- VMware vSphere 5.5 – Storage enhancements and new configuration maximums
- vCD 5.5 – VMware vCloud Director 5.5 New and enhanced features
- VMware VDP 5.5 and VDP Advanced – With a DR for VDP!
- VMware vSphere 5.5 vFlash Read Cache with VFFS – this post
- VMware vSphere Replication 5.5 – what's new?
- VMware VSAN introduced in vSphere 5.5 – How it works and what's the requirements?
- VMware vSphere 5.5 Storage New Features
- VMware vSphere 5.5 Application High Availability – AppHA
- VMware vSphere 5.5 Networking New Features
- VMware vSphere 5.5 Low Latency Applications Enhancements
- ESXi 5.5 free Version has no more hard limitations of 32GB of RAM
- vCenter Server Appliance 5.5 (vCSA) – Installation and Configuration Video
Paul Braren says
I’m thinking about what’s the worst that could happen if using non-approved SSDs, which would save a lot in a home or lab environment. Thanks for the great info!
Vladan SEGET says
For home labbing there is usually no VMware support required, right? -:) So the question of using non-aproved (a hardware which is not on the HCL – http://www.vladan.fr/vmware-hcl-for-esxi-5-0/) is not really to worry about (for home labs). Have your important data backed up, of course !!
So, SSDs only for shared storage? What happens if I have only one host? Can I still use this? Can I use this also if my shared storage is a DAS device connected through SAS cable?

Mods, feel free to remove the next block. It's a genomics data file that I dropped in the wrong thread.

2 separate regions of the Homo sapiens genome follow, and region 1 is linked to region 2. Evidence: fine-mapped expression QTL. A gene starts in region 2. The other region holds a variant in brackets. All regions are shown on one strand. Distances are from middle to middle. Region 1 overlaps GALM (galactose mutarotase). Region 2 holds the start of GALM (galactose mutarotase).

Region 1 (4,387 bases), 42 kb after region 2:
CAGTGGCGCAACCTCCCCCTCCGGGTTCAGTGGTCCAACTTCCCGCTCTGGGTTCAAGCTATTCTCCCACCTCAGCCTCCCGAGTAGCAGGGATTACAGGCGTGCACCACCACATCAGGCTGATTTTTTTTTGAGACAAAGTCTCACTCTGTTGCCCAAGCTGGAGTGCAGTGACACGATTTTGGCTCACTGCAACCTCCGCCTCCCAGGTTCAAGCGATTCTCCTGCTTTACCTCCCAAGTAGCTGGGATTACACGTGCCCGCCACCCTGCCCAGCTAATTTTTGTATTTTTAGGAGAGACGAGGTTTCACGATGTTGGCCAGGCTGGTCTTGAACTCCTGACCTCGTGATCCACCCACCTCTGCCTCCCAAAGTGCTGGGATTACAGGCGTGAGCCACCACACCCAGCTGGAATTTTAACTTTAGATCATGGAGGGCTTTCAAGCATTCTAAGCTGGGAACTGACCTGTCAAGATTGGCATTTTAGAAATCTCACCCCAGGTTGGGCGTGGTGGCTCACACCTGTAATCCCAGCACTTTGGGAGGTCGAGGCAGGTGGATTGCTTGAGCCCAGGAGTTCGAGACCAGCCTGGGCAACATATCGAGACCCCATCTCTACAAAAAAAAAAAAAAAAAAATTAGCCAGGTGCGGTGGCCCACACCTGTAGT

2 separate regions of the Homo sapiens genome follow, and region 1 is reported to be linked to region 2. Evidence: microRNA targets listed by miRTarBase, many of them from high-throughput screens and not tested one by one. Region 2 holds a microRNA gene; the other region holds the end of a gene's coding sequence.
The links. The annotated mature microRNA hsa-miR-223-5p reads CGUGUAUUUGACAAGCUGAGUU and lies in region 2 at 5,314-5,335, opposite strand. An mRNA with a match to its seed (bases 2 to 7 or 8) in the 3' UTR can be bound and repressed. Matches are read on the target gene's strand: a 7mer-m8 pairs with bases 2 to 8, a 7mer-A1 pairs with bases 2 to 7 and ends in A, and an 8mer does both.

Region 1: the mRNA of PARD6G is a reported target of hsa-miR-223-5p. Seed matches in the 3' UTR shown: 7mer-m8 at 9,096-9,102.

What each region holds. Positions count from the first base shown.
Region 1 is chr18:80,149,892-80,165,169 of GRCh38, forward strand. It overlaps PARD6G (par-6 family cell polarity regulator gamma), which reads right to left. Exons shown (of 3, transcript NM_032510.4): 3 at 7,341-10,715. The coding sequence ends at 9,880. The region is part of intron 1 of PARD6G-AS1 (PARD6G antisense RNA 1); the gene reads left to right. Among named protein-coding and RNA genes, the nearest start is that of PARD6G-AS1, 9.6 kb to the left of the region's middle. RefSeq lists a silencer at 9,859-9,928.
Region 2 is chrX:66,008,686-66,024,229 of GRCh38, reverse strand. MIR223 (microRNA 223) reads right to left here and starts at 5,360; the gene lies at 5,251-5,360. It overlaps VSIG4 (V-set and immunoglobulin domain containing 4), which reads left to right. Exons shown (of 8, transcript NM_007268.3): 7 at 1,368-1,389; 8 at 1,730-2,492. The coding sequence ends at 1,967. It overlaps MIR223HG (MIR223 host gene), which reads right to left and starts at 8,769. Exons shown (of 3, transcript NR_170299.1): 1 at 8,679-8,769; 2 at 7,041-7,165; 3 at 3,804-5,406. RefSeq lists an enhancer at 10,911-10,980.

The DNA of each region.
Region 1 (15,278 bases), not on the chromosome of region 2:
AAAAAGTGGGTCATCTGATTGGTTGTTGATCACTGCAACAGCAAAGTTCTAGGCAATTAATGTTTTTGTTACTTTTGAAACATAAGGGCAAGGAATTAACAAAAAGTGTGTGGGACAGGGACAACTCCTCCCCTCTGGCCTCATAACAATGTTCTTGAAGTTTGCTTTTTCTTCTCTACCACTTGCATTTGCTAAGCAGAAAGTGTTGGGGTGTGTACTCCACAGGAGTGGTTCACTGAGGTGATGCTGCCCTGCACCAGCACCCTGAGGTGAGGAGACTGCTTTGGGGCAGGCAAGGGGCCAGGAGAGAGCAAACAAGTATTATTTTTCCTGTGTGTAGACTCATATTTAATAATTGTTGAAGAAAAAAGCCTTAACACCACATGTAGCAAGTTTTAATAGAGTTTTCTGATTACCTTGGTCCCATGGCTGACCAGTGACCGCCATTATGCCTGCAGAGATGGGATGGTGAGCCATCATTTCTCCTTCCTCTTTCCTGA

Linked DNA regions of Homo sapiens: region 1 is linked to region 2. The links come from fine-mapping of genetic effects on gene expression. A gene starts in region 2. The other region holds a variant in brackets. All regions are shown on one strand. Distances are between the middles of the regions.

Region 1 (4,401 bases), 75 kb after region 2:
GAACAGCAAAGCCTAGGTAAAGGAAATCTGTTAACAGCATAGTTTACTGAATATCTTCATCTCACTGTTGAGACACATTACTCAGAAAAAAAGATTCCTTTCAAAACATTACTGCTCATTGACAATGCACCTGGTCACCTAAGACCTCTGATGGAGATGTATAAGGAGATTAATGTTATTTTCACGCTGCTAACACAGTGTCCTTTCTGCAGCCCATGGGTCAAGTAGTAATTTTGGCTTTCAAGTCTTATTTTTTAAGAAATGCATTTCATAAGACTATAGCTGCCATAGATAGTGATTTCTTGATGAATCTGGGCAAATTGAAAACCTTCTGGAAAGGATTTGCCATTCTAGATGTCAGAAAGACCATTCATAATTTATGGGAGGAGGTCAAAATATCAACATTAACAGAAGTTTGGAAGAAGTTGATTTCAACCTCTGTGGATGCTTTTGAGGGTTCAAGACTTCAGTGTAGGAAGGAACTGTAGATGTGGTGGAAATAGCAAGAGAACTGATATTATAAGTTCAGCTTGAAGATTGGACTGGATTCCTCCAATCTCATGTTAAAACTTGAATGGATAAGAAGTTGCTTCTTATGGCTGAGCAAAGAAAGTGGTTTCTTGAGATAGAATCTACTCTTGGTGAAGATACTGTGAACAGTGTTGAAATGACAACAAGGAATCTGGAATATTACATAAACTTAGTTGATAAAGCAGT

Vladan SEGET says
It’s very unlikely (except in cases like ROBO or home builds) that you run VMs out of local storage. But single host scenario allows still using SSDs for vFRC and HBRC (on the same SSD). By simply creating a cluster with single host in it.
Concerning the second part of your question.
Your DAS storage attached through SAS cable, it’s still DAS storage (deported physically from the server, but direct attached storage – not shared).
Paul Braren says
In the article I linked to here (clicking on my name above), you’ll see a video of me corrupting some running VMs (because I was using an untested, unsupported SSD for caching reads and writes on my LSI 9265-8i RAID controller). Yeah, I a lot of $ over buying enterprise SSDs, and it hasn’t happened again with my Samsung 830 SSD (also unsupported), and newer firmware on the RAID adapter.
So yes, I would agree, be sure you’re backed up, and the read-only caching your talking about would likely be far less risky anyway. And a lot easier for most folks to actually try out.
Hi, can I use vFlash with the free hypervisor or do I need vSphere Essentials?